Seminarian Reflections - John Marsden Hunt
When I fist met Father Canon Spencer Reece and Bishop Don Carlos Lopez Lozano at Berkeley/Yale Divinity School, my mind immediately went back to the time I lived in Madrid for a year and a half following my graduation from Princeton. Specifically, there was one instance that has never left my memory. I was talking to one of my Spanish friends and somehow we got on the subject of religion. In a conversation entirely in Spanish, he asked me ‘what I was’. I replied that I was Episcopalian. Immediately recognizing that might not be familiar to him, I said, similar to the Church of England. He nodded and said, “ah, pues aqui somos Christianos” (ah, well here we are Christians).
It is very easy to study and understand the 781 years of internal warfare that was the Spanish ‘Reconquista’ in certain abstract ways, or to consider the titular reference to the Spanish monarchs as, Most Catholic Majesties, or to have an opinion on the Spanish Catholic Church’s allegiance with the Nationalists during the Spanish Civil War of the late 1930’s. These things can be viewed dispassionately and academically. Nevertheless, they define Spain. Similarly, for me nothing was more indicative of the reality of life in Spain as a non-Roman Catholic than what my friend had said to me some 25 years ago as if he were simply drinking water.
When I looked at Fr. Spencer and the Bishop at Berkeley morning prayer that morning that I first met them in 2017, I wondered how hard their jobs must be. It was not an abstract thought. I know intimately the culture in Spain. It is a culture that is unfailingly warm, caring, kind and welcoming. It is also inherently private, passionate and Roman Catholic.
I also know that General Francisco Franco actively persecuted the Iglesias Episcopal Reformada España (The Reformed Episcopal Church in Spain – IERE) immediately following the end of the Spanish Civil War, (including the execution of three IERE priests) and continued to make existence for IERE difficult until Franco’s death in 1975. The realities of these sorts of challenges are neither distant nor abstract.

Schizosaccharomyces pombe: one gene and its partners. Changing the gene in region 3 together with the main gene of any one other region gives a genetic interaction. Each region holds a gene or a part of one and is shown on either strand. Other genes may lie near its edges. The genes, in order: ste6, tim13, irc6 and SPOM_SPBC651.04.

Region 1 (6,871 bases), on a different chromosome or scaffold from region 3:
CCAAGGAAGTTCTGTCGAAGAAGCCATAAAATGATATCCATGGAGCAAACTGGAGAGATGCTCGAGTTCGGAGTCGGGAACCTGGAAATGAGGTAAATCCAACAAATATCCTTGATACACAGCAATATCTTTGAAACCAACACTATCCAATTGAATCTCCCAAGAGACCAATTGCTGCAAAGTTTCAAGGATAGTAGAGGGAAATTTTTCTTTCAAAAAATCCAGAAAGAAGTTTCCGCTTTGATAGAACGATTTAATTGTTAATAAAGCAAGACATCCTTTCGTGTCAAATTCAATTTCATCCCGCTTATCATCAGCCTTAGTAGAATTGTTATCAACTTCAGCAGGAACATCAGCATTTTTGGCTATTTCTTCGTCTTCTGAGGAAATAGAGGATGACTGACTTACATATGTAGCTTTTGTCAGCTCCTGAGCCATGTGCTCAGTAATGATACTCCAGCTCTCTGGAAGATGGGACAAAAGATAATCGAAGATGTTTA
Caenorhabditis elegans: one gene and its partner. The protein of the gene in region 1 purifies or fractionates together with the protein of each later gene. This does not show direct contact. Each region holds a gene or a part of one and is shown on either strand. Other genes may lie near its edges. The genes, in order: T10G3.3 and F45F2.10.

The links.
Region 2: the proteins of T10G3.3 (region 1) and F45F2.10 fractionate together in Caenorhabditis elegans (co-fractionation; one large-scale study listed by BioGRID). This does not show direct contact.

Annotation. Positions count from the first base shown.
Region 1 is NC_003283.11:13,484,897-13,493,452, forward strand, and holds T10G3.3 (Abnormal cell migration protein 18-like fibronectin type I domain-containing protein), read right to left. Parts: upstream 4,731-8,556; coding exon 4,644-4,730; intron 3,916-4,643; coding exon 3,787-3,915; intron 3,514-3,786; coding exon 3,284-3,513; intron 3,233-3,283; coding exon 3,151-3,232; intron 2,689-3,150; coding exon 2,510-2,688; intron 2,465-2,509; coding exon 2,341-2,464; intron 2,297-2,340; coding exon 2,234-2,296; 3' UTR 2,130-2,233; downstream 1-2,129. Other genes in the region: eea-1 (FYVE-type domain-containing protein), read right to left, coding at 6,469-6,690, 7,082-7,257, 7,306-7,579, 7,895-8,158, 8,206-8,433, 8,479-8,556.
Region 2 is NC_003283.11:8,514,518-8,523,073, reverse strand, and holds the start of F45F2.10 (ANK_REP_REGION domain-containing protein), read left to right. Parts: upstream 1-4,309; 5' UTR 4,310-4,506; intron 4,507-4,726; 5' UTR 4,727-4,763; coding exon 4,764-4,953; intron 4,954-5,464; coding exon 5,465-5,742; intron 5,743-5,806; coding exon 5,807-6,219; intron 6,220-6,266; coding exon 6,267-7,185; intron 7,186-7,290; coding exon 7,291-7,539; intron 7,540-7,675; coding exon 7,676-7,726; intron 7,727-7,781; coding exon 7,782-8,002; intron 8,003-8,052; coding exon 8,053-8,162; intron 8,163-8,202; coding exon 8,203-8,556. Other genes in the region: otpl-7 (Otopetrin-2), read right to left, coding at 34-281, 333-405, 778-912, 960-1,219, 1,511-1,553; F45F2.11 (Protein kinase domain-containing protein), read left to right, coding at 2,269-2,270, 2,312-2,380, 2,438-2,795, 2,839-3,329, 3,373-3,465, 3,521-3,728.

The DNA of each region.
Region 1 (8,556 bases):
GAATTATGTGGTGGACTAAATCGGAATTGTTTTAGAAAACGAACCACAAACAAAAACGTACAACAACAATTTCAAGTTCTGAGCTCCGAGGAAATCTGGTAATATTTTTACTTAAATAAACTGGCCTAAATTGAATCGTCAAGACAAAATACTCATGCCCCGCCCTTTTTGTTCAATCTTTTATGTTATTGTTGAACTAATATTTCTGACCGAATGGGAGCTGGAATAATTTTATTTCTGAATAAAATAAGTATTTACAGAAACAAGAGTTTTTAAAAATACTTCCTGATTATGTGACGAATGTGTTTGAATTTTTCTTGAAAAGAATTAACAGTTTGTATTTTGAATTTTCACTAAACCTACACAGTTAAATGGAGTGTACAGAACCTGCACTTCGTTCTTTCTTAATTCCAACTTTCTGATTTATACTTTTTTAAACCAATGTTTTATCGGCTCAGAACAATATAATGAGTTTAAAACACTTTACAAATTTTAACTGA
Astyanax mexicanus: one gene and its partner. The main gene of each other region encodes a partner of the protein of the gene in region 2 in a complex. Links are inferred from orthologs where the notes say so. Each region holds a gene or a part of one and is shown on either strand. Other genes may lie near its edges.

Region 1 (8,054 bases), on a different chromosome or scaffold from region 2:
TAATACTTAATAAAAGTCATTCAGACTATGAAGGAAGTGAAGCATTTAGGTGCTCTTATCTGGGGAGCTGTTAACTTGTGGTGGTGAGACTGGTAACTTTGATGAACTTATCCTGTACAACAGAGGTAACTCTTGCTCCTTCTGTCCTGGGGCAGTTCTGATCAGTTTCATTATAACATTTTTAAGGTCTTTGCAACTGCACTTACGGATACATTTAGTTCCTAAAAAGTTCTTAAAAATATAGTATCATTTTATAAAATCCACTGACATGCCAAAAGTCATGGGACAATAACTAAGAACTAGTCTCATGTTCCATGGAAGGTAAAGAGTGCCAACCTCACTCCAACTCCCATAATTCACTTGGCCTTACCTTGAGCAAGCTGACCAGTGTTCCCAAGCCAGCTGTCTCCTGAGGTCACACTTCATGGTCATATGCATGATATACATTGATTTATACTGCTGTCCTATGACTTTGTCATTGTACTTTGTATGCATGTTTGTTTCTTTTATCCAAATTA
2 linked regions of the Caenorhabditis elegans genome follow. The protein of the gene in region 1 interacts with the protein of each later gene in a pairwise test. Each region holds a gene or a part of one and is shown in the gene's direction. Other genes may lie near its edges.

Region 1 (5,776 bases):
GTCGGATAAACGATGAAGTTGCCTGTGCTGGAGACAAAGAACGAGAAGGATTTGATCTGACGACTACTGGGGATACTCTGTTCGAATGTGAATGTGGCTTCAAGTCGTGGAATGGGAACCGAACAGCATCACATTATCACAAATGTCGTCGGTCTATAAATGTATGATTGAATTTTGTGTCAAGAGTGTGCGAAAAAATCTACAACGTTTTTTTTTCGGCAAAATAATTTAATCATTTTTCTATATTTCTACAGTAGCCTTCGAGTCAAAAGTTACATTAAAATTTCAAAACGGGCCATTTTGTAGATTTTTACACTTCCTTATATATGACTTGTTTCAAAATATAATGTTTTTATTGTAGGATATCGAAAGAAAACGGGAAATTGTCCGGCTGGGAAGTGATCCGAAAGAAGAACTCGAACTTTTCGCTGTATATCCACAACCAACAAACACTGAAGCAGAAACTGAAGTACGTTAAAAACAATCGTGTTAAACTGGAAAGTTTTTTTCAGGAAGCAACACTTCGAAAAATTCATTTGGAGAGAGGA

It was these things, along with my love of Spain and the Episcopal church, that caused me to jump when the opportunity arose to do a summer internship at the cathedral in Madrid. Nothing, however, could prepare me for what I encountered there.
At the heart of IERE are two of the most wonderful people I have ever had the pleasure to meet; Bishop Don Carlos Lopez Lozano and his wife Doña Ana Rodriquez Domingo. Both the Bishop and Doña Ana grew up in Franco governed Spain, and neither identified intimately with the Roman Catholic Church. I experienced only one instance where my faith was dismissed as something other than Christian; the Bishop and Doña Ana grew up surrounded by that attitude.
This, I learned during my summer supervised ministry internship, is what is at the very heart of IERE; an unshakable empathy of what it is like to live a life of faith on the margins. What I love most about IERE, however, is Bishop Lopez Lozano’s empathetic response; that of determinedly and faithfully providing a space and environment where everyone, everyone is welcome and everyone may find their way to encounter God.